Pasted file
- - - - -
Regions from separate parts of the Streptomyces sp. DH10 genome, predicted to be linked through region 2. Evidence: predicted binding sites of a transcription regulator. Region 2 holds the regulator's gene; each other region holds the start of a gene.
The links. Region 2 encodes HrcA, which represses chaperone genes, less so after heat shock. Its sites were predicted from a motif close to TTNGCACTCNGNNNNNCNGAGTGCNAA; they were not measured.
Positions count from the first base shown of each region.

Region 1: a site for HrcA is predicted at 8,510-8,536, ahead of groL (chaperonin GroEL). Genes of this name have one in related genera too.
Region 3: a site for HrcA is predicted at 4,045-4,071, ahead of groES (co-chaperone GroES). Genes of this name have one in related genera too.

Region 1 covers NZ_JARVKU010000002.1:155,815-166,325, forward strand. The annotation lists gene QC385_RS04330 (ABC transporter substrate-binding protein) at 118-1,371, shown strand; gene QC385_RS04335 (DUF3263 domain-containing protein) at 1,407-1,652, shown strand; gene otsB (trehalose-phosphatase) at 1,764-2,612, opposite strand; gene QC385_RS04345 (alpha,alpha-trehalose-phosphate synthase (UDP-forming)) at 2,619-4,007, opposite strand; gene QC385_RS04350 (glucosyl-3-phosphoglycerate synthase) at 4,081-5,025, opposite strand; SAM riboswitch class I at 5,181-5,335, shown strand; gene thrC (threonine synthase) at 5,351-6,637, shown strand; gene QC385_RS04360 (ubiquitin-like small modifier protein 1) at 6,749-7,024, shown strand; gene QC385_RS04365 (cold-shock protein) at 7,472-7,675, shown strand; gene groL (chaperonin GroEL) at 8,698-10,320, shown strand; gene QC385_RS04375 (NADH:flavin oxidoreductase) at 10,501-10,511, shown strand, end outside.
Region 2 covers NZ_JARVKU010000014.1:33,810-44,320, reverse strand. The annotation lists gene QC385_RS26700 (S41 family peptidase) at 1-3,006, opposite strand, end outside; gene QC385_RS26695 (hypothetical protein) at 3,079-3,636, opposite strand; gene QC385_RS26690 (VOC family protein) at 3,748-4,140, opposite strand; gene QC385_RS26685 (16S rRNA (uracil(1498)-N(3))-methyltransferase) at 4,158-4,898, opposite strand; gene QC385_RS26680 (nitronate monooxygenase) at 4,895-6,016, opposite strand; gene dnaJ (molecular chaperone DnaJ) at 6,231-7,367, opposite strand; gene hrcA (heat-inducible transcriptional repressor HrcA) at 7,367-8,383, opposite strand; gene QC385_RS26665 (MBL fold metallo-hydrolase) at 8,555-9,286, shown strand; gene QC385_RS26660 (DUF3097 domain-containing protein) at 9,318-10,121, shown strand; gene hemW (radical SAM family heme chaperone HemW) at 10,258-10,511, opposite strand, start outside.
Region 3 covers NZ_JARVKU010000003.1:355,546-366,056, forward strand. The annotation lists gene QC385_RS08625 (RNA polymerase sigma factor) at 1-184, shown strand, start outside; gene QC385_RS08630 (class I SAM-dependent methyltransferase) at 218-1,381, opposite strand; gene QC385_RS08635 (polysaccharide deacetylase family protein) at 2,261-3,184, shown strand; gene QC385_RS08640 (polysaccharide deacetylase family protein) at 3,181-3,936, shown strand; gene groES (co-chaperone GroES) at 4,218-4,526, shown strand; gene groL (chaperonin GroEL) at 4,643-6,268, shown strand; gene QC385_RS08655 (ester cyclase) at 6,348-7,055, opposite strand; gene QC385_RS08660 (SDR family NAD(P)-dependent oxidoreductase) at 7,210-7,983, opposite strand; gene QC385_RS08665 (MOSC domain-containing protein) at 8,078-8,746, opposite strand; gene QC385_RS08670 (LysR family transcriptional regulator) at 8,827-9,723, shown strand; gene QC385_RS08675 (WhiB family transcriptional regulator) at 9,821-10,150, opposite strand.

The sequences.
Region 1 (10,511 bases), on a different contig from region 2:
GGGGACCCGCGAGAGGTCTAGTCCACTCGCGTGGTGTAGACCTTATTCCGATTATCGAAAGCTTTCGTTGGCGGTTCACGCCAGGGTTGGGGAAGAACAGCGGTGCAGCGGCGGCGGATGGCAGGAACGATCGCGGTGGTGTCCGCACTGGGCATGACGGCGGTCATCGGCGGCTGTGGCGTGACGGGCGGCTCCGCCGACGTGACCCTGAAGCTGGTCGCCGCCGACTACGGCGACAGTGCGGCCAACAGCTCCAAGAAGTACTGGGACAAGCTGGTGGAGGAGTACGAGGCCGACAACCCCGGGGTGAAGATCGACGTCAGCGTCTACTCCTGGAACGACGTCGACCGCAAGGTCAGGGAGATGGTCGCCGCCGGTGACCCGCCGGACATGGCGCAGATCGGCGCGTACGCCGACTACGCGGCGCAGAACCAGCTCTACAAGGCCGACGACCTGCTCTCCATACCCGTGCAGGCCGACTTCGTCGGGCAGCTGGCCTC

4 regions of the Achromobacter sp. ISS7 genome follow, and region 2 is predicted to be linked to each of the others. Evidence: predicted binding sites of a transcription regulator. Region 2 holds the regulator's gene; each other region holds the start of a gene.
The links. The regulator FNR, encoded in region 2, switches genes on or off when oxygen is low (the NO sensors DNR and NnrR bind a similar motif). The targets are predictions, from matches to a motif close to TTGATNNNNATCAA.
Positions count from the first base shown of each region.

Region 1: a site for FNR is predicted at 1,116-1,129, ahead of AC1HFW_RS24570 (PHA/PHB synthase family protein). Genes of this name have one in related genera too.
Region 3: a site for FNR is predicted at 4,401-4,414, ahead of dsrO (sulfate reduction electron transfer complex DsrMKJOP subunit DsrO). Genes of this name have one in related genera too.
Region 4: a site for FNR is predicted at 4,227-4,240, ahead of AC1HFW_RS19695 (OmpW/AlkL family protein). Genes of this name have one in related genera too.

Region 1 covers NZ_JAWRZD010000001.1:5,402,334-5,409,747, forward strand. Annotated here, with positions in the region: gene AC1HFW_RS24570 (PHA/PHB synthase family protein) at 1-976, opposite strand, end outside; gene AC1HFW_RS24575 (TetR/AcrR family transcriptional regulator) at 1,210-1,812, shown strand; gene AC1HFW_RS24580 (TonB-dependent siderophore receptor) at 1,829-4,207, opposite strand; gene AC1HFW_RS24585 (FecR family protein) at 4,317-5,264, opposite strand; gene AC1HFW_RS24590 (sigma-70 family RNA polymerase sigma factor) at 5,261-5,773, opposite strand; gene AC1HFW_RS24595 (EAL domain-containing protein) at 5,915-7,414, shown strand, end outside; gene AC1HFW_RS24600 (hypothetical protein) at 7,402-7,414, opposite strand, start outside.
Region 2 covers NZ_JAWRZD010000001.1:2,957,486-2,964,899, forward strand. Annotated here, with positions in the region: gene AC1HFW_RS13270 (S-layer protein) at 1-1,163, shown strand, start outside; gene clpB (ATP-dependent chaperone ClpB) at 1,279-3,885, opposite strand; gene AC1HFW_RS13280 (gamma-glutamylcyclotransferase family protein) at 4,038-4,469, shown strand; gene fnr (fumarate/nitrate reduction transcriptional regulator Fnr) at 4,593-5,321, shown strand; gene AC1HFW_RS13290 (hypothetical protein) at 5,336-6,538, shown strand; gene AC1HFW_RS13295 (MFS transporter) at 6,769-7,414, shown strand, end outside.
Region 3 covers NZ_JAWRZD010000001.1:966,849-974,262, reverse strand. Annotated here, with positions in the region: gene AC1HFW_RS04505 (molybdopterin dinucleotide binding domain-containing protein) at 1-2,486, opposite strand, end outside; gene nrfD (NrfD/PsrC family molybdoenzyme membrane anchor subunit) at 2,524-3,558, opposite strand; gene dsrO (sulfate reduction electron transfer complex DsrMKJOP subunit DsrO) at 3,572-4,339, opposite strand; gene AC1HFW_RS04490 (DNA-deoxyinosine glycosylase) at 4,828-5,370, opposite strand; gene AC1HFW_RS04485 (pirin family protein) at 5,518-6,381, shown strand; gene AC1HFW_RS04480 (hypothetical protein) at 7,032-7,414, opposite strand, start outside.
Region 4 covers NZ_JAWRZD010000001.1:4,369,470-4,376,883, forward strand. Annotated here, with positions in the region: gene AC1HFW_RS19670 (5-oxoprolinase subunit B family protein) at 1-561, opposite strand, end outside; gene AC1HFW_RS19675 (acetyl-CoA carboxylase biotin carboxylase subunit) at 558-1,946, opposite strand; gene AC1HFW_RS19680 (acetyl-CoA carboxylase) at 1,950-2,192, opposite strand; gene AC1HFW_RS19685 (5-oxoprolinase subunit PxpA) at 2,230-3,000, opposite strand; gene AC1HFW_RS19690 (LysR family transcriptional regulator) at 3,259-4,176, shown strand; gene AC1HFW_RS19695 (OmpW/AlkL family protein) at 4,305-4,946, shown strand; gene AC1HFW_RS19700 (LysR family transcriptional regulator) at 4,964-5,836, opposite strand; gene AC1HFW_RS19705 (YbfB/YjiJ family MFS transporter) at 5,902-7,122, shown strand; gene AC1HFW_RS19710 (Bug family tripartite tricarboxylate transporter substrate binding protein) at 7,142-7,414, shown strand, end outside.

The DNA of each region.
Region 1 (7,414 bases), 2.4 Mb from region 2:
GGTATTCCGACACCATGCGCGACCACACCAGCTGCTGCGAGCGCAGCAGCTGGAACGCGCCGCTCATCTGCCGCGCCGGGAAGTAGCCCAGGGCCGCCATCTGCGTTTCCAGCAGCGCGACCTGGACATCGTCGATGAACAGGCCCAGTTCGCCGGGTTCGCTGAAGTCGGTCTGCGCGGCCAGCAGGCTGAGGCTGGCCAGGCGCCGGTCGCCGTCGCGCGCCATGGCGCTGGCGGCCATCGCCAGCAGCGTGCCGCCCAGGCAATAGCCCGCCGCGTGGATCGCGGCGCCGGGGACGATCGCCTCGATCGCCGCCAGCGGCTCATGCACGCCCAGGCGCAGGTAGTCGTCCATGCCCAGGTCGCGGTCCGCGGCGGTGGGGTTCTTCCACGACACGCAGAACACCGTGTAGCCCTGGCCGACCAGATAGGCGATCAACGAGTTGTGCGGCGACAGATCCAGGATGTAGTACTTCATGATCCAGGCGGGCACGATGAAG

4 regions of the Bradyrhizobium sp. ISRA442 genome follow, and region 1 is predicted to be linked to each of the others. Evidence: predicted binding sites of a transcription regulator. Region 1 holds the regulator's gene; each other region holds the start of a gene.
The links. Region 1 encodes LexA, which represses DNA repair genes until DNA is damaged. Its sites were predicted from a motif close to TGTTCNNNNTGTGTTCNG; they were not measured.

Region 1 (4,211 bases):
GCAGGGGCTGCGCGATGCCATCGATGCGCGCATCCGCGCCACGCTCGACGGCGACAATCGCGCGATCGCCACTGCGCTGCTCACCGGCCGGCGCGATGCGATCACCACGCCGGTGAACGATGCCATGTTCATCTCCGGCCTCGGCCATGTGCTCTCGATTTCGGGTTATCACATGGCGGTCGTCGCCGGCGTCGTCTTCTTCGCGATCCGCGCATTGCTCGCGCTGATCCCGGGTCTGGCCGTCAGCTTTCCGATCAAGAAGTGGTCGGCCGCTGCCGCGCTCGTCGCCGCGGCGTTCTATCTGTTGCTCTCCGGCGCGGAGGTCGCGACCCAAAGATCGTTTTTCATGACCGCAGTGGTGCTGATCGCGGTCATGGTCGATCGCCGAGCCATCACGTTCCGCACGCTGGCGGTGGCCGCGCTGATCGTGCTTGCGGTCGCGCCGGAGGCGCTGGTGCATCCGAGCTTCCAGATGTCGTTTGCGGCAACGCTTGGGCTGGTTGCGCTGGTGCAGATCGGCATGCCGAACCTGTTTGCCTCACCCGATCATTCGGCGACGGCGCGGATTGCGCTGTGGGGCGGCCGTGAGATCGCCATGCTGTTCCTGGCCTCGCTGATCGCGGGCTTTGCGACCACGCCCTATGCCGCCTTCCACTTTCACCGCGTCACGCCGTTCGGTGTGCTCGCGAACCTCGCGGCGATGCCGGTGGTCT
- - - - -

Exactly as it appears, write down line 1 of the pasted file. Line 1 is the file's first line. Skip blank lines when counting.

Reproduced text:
Regions from separate parts of the Streptomyces sp. DH10 genome, predicted to be linked through region 2. Evidence: predicted binding sites of a transcription regulator. Region 2 holds the regulator's gene; each other region holds the start of a gene.